Chestnut and oak young leaves

Something you can easily find in the middle of the city. Chestnut on the left, oak on the right. The chestnut is the variety with yellowish-green blossoms. Perhaps the one with white or pink (haven’t seen the pink ones here) would give a different shade? The oak is a young tree, also just bloomed recently (if those are considered blooms), according to my dad the variety is the Northern red oak (Quercus rubra or Quercus borealis). The lighter shade is after less than an hour in a dye, the darker one – overnight. No issue with chestnut whatsoever, the darker shade of oak was powdery and was coming off, but it’s possible that would be rectified with repeated dyeing rather that the whole night straight, or also overdyeing with another dye for final color.

The recipe is very simple, took a bunch of young green leaves (use as many as possible, a good bunch), soaked in water overnight, cooked for about 20 min., when cool strained the leaves, added alum and started using. Didn’t prep the eggs in any way at all, didn’t even wipe them with vinegar as I sometimes do. Excellent results, highly recommended.

I also tried a maple with reddish brown leaves, and it did give green but very uneven, it might take some more playing with.

Cabbage with different mordants

Tried the cabbage recipe again, wanted to see what different mordants would do. Shredded a full purple cabbage and boiled for about 20 min in 2l of water. I think it could take more cooking, there was still color left in the cabbage. Drained the liquid, divided into 4 jars, to try iron, vinegar, alum and baking soda. Final result:

Here are the eggs after about an hour in the dyes:These are iron, vinegar and alum. Soda didn’t really work much at all, so it’s not in this picture. Then I added alum into both vinegar and soda jars, to see whether that would improve how the color took. Left the one in just alum and vinegar+alum for another hour to achieve one more shade, left the rest for the night. Here is before taking the wax off, iron, vinegar, alum, soda (that one didn’t change at all after adding alum, and did not give a darker shade overnight, vinegar improved with alum, but the dye didn’t adhere so well to the egg):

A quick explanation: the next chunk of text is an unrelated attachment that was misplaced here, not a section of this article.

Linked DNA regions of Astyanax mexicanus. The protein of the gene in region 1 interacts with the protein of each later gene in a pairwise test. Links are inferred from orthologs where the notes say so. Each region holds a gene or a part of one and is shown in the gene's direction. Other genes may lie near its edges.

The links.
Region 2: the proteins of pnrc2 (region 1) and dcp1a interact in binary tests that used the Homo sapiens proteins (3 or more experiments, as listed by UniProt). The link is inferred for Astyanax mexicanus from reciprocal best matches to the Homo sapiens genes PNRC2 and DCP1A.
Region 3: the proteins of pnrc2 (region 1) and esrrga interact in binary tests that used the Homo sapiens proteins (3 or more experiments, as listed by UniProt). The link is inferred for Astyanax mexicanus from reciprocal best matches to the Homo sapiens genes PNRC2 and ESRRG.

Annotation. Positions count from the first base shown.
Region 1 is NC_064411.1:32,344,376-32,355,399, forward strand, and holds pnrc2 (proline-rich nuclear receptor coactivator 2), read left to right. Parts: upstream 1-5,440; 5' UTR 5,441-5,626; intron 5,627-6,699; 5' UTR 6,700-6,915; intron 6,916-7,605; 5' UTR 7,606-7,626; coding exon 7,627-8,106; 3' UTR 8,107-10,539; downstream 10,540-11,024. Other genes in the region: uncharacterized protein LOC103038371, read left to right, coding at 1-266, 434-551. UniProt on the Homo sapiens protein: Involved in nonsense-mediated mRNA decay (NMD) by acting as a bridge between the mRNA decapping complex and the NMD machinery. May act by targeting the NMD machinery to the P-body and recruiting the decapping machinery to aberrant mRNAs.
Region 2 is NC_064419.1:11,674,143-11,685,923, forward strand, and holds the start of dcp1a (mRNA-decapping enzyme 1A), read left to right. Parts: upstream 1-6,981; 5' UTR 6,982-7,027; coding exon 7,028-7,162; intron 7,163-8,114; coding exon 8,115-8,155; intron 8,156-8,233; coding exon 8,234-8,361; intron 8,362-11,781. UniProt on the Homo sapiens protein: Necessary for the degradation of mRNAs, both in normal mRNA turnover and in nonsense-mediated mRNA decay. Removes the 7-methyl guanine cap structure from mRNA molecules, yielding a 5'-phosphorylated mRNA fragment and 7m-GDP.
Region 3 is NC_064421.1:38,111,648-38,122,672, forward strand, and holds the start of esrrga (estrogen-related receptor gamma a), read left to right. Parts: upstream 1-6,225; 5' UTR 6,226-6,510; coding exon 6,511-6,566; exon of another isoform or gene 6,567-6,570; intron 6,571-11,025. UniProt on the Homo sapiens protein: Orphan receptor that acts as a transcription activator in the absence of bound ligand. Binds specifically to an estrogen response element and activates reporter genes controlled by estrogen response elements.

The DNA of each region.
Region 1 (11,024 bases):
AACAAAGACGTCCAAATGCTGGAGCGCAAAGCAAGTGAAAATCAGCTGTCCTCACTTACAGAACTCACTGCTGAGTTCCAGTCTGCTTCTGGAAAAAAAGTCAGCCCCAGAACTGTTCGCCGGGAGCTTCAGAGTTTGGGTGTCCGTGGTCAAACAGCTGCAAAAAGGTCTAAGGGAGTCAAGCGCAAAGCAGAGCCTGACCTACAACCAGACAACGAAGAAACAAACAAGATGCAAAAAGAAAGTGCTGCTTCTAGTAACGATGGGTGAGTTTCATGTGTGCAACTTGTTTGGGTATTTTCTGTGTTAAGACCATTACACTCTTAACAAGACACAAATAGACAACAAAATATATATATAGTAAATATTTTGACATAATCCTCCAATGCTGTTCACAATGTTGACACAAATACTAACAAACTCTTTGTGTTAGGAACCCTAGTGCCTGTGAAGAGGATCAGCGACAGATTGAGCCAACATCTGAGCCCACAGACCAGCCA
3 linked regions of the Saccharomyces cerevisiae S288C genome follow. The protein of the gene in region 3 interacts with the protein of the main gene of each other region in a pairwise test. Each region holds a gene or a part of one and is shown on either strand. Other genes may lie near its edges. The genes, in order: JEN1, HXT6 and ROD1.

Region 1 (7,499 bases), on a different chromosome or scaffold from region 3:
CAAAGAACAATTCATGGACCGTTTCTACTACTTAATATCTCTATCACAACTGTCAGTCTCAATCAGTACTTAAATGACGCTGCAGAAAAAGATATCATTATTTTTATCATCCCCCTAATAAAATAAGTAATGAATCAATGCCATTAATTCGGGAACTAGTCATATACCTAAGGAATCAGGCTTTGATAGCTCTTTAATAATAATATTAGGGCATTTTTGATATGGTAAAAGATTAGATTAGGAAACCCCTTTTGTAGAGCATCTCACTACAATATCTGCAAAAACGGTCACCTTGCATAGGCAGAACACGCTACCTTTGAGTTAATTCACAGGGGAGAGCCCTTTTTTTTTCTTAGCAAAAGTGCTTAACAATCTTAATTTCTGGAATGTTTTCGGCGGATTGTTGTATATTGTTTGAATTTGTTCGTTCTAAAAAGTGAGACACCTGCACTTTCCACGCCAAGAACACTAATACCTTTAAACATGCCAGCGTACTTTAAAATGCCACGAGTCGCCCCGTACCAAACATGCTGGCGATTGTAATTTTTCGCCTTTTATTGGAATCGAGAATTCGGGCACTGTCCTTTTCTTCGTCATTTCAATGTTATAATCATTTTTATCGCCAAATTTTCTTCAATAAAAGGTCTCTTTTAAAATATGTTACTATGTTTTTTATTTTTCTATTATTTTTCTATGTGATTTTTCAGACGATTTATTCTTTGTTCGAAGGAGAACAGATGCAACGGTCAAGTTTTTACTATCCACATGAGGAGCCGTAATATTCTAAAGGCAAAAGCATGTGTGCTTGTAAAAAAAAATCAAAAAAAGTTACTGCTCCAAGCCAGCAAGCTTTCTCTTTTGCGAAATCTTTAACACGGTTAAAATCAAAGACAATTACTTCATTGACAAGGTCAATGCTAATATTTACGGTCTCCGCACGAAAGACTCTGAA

So, I recommend alum. Vinegar and soda didn’t work very well for me, however, I used tap water, and it’s full of chlorine here, which might affect the dyes, can’t really be called a pure experiment. Use demineralized or distilled water if you want to make your experiment really “scientific”, and let me know how it goes.

The iron was OK, gave a decent gray after an hour and almost black after a night, but I wouldn’t use cabbage for that, unless you don’t have other options and don’t mind the cabbage smell.

Red tulips, green dye

This idea came from Сніжана Король, who successfully dyed eggs with green dye made of red tulips. Don’t be surprised, it’s quite common for fresh red flowers to dye eggs green. I must say, the tulip dye dyes surprisingly well and surprisingly fast, smells a bit like raw potato, and we’ll have to wait and see about the light-fastness.

Now, the recipe. I didn’t have red tulips, so I bough some in the store (was looking for as dark a red as possible), and enjoyed them till they wilted.

Took the flowers, chopped them with scissors, did not soak them (though you could try, it’s generally recommended), covered with 500ml of hot water and cooked in a pot for about 20 min. at more or less boiling temperature. Let them cool, strained the petals and threw them out, added alum and the dye was ready. The dye gave much even tone on an egg wiped with vinegar before dyeing, so I would recommend that.